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533 Phil. 446


[ G.R. NO. 163707, September 15, 2006 ]




This petition for review on certiorari assails the January 22, 2004 Decision[1] of the Court of Appeals in CA-G.R. SP No. 79742, which affirmed the Orders dated July 21, 2000[2] and July 17, 2003[3] of the Regional Trial Court of Makati City, Branch 138 in SP Proc. Case No. 4549 denying petitioner's motion to dismiss; and its May 25, 2004 Resolution[4] denying petitioner's motion for reconsideration.

The facts are as follows:

On June 13, 1997, private respondent-minors Karen Oanes Wei and Kamille Oanes Wei, represented by their mother Remedios Oanes (Remedios), filed a petition for letters of administration[5] before the Regional Trial Court of Makati City, Branch 138. The case was docketed as Sp. Proc. No. 4549 and entitled Intestate Estate of Sima Wei (a.k.a. Rufino Guy Susim).

Private respondents alleged that they are the duly acknowledged illegitimate children of Sima Wei, who died intestate in Makati City on October 29, 1992, leaving an estate valued at P10,000,000.00 consisting of real and personal properties. His known heirs are his surviving spouse Shirley Guy and children, Emy, Jeanne, Cristina, George and Michael, all surnamed Guy. Private respondents prayed for the appointment of a regular administrator for the orderly settlement of Sima Wei's estate. They likewise prayed that, in the meantime, petitioner Michael C. Guy, son of the decedent, be appointed as Special Administrator of the estate. Attached to private respondents' petition was a Certification Against Forum Shopping[6] signed by their counsel, Atty. Sedfrey A. Ordoñez.

In his Comment/Opposition,[7] petitioner prayed for the dismissal of the petition. He asserted that his deceased father left no debts and that his estate can be settled without securing letters of administration pursuant to Section 1, Rule 74 of the Rules of Court. He further argued that private respondents should have established their status as illegitimate children during the lifetime of Sima Wei pursuant to Article 175 of the Family Code.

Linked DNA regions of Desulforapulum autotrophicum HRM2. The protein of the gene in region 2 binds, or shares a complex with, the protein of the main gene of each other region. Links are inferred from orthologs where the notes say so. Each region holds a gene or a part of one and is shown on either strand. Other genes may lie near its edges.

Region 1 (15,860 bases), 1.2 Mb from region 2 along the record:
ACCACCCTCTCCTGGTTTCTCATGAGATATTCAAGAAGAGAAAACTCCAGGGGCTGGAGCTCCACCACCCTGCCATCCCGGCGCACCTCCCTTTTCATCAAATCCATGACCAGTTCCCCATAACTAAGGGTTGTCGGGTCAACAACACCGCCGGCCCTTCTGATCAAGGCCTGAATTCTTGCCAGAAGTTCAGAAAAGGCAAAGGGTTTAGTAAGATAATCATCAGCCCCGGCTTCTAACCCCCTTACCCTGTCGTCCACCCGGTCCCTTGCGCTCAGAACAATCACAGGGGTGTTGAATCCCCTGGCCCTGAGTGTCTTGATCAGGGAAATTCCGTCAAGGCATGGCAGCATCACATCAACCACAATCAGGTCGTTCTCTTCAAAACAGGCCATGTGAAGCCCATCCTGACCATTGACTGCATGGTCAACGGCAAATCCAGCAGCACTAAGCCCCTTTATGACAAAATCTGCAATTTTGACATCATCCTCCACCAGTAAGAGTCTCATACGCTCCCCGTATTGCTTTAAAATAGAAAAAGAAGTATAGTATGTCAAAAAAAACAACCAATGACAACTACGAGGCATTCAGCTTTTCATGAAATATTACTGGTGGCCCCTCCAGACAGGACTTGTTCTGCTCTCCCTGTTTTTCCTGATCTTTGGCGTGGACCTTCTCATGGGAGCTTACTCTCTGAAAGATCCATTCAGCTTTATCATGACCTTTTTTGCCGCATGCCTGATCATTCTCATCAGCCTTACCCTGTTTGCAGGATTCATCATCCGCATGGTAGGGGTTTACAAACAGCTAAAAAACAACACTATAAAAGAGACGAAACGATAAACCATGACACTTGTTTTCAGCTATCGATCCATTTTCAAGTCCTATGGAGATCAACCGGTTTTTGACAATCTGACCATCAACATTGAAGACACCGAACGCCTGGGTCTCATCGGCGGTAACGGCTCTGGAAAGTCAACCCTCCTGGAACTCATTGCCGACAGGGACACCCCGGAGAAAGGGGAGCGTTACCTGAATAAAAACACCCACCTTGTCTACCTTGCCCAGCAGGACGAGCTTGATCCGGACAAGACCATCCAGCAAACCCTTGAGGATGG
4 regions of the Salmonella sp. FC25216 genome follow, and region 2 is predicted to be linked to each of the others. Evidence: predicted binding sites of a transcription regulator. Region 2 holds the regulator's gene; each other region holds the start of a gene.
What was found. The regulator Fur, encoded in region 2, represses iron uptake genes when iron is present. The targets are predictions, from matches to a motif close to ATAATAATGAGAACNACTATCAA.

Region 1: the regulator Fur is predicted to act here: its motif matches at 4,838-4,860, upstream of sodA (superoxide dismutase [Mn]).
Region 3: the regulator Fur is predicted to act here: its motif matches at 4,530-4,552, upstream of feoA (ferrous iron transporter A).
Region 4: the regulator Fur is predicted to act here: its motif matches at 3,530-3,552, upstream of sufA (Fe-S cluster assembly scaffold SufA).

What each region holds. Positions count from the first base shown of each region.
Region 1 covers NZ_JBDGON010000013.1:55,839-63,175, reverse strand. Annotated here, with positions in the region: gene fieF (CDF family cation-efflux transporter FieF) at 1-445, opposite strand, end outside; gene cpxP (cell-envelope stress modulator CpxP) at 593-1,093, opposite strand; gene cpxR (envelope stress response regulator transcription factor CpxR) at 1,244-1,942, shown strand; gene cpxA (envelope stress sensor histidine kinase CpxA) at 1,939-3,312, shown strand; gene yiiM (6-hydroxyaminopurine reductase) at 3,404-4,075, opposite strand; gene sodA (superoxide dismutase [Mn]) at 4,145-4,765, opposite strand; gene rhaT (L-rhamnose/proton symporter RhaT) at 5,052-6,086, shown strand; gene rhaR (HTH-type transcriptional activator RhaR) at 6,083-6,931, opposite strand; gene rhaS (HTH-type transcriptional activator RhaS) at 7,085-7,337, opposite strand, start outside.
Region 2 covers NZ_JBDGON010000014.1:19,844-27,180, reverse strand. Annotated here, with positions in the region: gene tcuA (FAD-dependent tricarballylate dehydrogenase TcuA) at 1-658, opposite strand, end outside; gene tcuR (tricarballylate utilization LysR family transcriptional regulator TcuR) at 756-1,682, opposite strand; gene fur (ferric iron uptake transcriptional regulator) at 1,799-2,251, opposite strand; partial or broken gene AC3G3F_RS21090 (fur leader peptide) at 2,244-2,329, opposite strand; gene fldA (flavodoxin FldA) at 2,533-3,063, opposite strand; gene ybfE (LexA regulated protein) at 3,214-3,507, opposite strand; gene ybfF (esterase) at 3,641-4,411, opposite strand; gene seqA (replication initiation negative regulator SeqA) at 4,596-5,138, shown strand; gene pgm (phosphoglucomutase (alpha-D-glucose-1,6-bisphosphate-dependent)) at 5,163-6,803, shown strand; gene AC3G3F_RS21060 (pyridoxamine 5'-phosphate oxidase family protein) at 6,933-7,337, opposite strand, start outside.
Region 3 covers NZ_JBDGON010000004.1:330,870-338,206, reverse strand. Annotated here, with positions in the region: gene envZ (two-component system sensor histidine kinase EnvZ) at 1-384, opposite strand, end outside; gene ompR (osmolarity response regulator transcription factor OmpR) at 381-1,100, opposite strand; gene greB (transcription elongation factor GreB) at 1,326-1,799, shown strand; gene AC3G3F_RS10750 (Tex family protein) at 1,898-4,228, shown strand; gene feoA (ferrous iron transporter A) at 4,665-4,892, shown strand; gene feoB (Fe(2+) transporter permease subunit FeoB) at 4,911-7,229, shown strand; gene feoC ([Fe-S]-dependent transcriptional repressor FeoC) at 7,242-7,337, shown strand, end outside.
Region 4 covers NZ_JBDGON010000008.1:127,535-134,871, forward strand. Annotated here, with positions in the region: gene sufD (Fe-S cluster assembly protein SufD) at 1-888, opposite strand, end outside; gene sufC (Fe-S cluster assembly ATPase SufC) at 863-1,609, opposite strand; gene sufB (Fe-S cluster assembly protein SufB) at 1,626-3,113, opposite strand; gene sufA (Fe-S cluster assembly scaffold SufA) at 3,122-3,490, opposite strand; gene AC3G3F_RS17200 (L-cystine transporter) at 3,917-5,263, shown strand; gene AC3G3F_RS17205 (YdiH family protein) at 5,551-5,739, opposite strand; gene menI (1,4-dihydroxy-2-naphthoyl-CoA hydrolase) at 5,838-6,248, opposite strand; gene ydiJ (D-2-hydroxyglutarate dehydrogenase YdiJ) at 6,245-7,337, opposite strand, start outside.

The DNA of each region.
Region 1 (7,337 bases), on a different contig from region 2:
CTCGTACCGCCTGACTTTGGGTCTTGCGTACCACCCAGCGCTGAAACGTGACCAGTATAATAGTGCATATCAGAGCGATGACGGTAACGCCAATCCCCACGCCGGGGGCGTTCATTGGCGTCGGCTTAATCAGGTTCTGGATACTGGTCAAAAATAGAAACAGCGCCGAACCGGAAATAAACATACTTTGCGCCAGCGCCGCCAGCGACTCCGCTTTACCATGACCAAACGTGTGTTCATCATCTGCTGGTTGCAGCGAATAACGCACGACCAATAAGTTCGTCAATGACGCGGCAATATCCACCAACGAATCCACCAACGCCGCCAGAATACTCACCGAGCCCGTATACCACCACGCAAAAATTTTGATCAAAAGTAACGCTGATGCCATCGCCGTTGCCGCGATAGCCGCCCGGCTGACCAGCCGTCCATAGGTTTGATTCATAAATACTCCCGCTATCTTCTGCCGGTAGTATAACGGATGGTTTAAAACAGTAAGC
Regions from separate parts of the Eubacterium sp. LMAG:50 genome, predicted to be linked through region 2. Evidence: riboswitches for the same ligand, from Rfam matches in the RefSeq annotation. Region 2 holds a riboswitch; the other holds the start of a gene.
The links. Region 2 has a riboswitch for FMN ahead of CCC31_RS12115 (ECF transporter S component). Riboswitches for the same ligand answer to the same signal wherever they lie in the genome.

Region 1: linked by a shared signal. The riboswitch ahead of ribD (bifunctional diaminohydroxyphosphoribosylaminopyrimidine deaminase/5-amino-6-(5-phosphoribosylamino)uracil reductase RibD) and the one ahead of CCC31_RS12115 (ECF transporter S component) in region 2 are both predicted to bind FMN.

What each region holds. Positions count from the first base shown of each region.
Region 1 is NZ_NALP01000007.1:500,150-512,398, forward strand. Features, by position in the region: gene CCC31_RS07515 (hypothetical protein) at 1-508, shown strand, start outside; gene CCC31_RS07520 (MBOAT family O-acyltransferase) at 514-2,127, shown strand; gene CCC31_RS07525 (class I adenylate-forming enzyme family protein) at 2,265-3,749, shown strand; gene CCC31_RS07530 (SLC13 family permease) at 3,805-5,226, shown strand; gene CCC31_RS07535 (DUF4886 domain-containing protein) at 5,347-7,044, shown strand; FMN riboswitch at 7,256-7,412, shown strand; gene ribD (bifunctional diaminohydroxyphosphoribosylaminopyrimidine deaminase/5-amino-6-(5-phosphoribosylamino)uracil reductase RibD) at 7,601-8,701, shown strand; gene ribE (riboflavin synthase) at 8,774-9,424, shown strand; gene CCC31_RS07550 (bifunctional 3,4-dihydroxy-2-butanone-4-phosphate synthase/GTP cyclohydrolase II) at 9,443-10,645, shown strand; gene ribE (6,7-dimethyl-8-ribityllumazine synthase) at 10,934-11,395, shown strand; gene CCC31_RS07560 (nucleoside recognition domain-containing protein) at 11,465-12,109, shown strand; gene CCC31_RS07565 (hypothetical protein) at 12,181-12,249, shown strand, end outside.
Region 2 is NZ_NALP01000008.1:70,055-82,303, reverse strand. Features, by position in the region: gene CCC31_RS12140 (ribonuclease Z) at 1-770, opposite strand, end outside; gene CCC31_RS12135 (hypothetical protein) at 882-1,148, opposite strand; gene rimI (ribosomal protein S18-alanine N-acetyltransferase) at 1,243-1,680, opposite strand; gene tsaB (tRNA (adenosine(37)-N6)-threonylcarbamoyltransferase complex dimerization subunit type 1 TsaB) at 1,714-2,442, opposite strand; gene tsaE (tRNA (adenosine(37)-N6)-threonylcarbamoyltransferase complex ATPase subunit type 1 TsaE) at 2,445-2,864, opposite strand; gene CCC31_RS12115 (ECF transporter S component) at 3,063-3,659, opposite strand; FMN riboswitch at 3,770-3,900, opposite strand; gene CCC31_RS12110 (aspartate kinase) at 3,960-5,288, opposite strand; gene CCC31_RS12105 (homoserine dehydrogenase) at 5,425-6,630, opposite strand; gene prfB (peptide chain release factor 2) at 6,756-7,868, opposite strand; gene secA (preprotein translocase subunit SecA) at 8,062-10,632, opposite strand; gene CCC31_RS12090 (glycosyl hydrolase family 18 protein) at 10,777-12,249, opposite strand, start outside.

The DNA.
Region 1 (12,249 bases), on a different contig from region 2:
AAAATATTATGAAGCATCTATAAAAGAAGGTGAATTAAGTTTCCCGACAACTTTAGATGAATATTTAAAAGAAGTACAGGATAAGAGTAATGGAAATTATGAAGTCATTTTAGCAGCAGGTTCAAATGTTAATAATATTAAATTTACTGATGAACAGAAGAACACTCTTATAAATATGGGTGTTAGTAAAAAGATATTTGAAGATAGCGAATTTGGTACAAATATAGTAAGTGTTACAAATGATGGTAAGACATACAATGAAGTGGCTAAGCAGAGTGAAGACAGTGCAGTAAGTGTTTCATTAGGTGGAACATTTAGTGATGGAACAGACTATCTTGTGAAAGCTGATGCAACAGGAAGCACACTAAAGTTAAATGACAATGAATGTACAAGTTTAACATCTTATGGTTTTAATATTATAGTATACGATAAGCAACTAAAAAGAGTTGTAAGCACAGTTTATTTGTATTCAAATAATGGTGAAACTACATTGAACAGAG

The other heirs of Sima Wei filed a Joint Motion to Dismiss[8] on the ground that the certification against forum shopping should have been signed by private respondents and not their counsel. They contended that Remedios should have executed the certification on behalf of her minor daughters as mandated by Section 5, Rule 7 of the Rules of Court.

In a Manifestation/Motion as Supplement to the Joint Motion to Dismiss,[9] petitioner and his co-heirs alleged that private respondents' claim had been paid, waived, abandoned or otherwise extinguished by reason of Remedios' June 7, 1993 Release and Waiver of Claim stating that in exchange for the financial and educational assistance received from petitioner, Remedios and her minor children discharge the estate of Sima Wei from any and all liabilities.